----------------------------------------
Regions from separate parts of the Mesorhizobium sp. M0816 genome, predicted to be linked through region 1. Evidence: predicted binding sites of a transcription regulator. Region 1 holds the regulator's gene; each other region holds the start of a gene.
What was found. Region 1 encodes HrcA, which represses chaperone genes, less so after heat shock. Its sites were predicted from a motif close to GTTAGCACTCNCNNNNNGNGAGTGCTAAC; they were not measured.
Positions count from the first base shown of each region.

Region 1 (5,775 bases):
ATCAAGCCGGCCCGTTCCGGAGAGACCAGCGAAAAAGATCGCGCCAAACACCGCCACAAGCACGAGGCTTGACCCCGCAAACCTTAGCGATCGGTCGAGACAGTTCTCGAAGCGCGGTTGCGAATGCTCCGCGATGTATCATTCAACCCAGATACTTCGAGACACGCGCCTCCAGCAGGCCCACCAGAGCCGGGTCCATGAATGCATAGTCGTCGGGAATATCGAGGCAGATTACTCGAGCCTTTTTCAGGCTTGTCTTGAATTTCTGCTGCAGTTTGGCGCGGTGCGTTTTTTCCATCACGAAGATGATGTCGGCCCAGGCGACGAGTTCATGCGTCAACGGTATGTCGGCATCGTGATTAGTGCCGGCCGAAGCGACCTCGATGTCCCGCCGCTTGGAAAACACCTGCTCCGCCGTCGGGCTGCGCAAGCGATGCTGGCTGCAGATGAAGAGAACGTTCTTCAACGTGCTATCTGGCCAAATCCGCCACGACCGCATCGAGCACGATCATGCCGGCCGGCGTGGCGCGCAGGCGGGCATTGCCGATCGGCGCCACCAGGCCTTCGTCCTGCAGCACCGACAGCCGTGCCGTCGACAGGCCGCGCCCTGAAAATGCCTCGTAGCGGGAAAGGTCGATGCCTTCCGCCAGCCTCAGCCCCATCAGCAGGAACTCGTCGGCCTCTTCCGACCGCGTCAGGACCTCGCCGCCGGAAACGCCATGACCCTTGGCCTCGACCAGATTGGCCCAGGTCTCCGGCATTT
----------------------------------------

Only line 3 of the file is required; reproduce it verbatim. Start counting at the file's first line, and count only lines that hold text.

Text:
Positions count from the first base shown of each region.